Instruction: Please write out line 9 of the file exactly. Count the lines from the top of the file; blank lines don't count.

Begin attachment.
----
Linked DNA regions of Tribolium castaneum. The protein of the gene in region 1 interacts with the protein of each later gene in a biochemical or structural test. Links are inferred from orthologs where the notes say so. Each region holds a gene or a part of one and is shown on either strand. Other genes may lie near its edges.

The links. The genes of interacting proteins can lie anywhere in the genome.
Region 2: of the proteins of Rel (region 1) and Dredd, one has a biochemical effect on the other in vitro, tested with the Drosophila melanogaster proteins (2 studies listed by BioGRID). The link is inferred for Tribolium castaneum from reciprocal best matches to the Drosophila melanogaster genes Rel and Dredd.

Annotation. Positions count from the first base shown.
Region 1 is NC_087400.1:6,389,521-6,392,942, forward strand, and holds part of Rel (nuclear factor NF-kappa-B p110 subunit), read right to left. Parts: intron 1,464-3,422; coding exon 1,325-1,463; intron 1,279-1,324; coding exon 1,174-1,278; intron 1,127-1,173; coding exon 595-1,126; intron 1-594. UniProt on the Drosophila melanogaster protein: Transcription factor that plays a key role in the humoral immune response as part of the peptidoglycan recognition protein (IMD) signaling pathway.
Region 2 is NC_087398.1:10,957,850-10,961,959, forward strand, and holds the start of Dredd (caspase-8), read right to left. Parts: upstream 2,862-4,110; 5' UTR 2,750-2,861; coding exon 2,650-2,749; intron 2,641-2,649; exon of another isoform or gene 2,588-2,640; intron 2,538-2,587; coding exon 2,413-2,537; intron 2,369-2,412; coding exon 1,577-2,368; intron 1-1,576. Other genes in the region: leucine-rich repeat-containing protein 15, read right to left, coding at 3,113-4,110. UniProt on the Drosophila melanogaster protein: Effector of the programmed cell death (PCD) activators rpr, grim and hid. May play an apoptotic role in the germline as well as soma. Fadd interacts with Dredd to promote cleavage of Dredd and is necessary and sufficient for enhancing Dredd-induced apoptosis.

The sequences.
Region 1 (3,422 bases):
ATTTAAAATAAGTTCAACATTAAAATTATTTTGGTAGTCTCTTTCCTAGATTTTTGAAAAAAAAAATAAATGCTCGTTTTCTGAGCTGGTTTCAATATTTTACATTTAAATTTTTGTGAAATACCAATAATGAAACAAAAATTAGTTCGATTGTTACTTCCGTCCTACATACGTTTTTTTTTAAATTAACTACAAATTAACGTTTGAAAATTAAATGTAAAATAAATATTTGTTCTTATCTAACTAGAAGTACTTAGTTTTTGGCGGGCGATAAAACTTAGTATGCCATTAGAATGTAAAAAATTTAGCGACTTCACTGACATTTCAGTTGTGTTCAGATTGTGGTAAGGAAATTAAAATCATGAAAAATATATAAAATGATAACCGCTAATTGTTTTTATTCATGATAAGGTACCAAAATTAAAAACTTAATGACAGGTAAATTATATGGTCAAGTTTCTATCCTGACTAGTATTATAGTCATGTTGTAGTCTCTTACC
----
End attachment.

ATTTAAAATAAGTTCAACATTAAAATTATTTTGGTAGTCTCTTTCCTAGATTTTTGAAAAAAAAAATAAATGCTCGTTTTCTGAGCTGGTTTCAATATTTTACATTTAAATTTTTGTGAAATACCAATAATGAAACAAAAATTAGTTCGATTGTTACTTCCGTCCTACATACGTTTTTTTTTAAATTAACTACAAATTAACGTTTGAAAATTAAATGTAAAATAAATATTTGTTCTTATCTAACTAGAAGTACTTAGTTTTTGGCGGGCGATAAAACTTAGTATGCCATTAGAATGTAAAAAATTTAGCGACTTCACTGACATTTCAGTTGTGTTCAGATTGTGGTAAGGAAATTAAAATCATGAAAAATATATAAAATGATAACCGCTAATTGTTTTTATTCATGATAAGGTACCAAAATTAAAAACTTAATGACAGGTAAATTATATGGTCAAGTTTCTATCCTGACTAGTATTATAGTCATGTTGTAGTCTCTTACC